We watched a pizza-cooking contest on the Food Network on TV. The master chefs who presented their creations cut their pizzas in an unusual way (see picture), creating 4 squares in the center, 8 slightly rounded pieces, and four smaller "triangle-like" pieces.
We started wondering where you need to cut the pizza in order to have the 12 larger pieces (numbered 1-12 above) be of the same size (here size means area).
Area shaded in yellow is
Notice that the area shaded in yellow contains two pieces. One is a square with area c2, and the other is a "rounded square" sitting on top of the square. We want the two pieces to have the same area, so the area outlined by dotted lines should have area 2c2.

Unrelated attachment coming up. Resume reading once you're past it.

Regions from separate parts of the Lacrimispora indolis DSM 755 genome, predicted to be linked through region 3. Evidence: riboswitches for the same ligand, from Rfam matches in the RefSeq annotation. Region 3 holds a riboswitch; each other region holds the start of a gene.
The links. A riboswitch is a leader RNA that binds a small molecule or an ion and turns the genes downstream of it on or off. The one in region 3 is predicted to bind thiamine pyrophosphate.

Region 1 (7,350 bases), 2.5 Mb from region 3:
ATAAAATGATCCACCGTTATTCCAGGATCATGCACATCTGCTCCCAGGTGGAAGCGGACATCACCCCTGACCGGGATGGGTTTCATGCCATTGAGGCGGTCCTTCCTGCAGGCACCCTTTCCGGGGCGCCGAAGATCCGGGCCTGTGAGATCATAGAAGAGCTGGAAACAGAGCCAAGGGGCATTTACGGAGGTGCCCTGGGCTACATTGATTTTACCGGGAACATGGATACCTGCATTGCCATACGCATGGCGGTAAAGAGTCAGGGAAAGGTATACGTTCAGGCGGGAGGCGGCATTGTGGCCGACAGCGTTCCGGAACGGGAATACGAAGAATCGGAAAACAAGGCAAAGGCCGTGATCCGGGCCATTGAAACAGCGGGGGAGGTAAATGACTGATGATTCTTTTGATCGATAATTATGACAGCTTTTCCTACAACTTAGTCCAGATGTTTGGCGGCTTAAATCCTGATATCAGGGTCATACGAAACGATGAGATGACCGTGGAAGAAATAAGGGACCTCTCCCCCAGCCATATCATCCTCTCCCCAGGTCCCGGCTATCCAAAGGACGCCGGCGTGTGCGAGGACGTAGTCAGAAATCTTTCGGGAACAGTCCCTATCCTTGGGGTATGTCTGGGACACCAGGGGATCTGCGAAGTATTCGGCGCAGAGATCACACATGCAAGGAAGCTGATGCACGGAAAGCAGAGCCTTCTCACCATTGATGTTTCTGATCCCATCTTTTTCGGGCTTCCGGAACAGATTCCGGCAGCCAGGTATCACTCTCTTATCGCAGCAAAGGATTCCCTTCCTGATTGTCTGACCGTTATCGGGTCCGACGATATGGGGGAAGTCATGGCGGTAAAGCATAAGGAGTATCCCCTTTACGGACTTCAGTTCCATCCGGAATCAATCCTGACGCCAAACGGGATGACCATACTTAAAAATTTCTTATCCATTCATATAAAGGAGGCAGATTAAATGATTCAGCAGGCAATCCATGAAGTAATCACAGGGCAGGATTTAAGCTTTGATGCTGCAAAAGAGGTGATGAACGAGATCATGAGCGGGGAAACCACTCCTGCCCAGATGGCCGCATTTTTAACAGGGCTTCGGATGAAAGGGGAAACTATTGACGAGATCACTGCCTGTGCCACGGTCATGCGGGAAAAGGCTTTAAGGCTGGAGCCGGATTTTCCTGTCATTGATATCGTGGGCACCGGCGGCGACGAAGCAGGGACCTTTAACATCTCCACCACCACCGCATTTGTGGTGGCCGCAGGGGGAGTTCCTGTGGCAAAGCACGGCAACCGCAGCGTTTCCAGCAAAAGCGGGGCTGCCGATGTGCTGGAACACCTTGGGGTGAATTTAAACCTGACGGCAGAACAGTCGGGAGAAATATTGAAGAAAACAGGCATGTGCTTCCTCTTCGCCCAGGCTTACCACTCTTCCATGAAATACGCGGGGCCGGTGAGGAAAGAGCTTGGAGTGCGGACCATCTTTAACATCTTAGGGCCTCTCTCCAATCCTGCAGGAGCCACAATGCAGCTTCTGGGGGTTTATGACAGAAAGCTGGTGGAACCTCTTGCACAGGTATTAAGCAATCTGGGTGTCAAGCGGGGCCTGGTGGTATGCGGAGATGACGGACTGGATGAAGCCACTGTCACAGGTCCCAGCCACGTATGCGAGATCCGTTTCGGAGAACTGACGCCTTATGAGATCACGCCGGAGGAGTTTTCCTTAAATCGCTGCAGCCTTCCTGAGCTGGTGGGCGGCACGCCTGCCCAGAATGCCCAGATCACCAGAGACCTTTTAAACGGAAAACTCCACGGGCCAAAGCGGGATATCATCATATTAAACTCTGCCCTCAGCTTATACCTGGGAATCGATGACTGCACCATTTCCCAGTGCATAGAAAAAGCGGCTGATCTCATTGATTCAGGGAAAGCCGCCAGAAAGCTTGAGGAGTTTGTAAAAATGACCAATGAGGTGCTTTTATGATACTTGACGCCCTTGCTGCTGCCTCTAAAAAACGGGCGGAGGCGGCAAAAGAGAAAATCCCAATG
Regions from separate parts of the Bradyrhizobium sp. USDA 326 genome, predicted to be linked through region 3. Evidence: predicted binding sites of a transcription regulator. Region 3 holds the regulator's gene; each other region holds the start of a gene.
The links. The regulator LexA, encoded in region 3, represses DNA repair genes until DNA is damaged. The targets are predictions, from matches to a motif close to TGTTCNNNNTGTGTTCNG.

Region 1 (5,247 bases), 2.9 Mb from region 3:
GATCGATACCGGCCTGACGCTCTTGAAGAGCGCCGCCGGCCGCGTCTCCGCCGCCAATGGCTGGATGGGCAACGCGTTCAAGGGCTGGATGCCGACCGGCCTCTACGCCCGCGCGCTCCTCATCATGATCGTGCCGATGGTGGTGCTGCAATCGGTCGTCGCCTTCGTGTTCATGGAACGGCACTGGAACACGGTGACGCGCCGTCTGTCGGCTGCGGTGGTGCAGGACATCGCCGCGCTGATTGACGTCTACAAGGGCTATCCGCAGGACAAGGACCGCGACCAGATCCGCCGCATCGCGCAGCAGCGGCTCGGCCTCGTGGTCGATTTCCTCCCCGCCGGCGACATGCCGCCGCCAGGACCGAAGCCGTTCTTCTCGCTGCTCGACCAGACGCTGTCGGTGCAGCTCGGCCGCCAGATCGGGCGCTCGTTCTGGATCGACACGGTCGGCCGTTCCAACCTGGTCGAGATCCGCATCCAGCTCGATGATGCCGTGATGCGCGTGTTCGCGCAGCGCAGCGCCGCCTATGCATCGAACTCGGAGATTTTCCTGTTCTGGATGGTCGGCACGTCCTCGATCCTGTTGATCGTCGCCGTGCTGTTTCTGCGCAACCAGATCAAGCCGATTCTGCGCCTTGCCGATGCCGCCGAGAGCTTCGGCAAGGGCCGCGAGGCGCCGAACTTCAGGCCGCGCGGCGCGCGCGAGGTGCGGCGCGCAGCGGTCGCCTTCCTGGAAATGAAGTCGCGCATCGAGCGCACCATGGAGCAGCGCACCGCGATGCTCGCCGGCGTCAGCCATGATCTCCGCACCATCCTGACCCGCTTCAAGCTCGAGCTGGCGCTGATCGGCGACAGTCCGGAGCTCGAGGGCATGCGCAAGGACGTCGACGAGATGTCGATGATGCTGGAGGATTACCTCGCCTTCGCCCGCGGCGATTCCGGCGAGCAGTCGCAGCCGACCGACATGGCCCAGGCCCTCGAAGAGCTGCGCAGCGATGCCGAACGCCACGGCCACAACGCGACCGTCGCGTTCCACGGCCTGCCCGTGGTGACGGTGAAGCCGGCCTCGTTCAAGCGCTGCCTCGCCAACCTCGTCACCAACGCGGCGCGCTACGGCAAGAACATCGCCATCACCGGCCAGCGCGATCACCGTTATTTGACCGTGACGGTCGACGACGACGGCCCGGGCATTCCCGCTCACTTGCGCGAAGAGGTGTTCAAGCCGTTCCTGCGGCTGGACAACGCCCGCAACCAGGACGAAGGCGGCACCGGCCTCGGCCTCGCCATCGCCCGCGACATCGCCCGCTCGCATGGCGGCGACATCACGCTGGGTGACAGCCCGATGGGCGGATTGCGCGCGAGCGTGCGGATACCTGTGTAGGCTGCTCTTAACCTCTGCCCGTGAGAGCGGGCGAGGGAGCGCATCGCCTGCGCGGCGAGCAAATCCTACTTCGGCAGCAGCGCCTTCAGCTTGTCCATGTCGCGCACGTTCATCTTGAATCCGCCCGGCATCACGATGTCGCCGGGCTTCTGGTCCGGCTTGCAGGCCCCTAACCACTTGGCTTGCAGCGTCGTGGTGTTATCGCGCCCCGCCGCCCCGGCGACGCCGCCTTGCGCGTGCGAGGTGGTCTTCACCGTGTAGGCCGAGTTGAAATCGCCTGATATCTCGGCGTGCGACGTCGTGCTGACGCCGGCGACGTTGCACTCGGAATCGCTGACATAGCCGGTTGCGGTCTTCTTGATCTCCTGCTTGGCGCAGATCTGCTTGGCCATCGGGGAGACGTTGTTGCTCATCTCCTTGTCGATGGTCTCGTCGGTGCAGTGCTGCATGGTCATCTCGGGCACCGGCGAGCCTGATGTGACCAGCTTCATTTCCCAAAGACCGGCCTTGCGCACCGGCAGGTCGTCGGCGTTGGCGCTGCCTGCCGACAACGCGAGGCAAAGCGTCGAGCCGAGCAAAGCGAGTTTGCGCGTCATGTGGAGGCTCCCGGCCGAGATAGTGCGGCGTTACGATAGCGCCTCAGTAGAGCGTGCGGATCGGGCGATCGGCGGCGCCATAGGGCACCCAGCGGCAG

So we want to solve the equation 0∫c√(1-x2)dx - 2c2 = 0 for c.
Solving the equation: 0∫c√(1-x2)dx - 2c2 = 0 for the variable c.
Use SOLVER to solve the equation Y1 = 0 for variable C (not for X!).
The solution is almost exactly .48. It means that the radius is cut in the ratio of 48 to 52, or 12 to 13, almost in half.
Use the transformation x = sin(t), then dx = cos(t) dt and c = sin(a). The equation is changed into: 0∫acos(t2)dt - 2sin(a)2 = 0. But 0∫acos(t2)dt = sin(2a)/4 + a/2 (you may find it in tables of integrals, or on the internet at http://en.wikibooks.org/wiki/Calculus/Tables_of_Integrals, or derive it yourself). This reduces the problem to solving the equation sin(2a)/4 + a/2 - 2sin(a)2 = 0, for a. You may use SOLVER to do it, and then to compute c = sin(a). Also you may solve this equation using Newton's method on the TI-34 II calculator.
The first method is much simpler, but you can use the second using a simpler calculator.
Can you divide this pizza into 16 pieces so that 12 of them have equal area, as outlined above?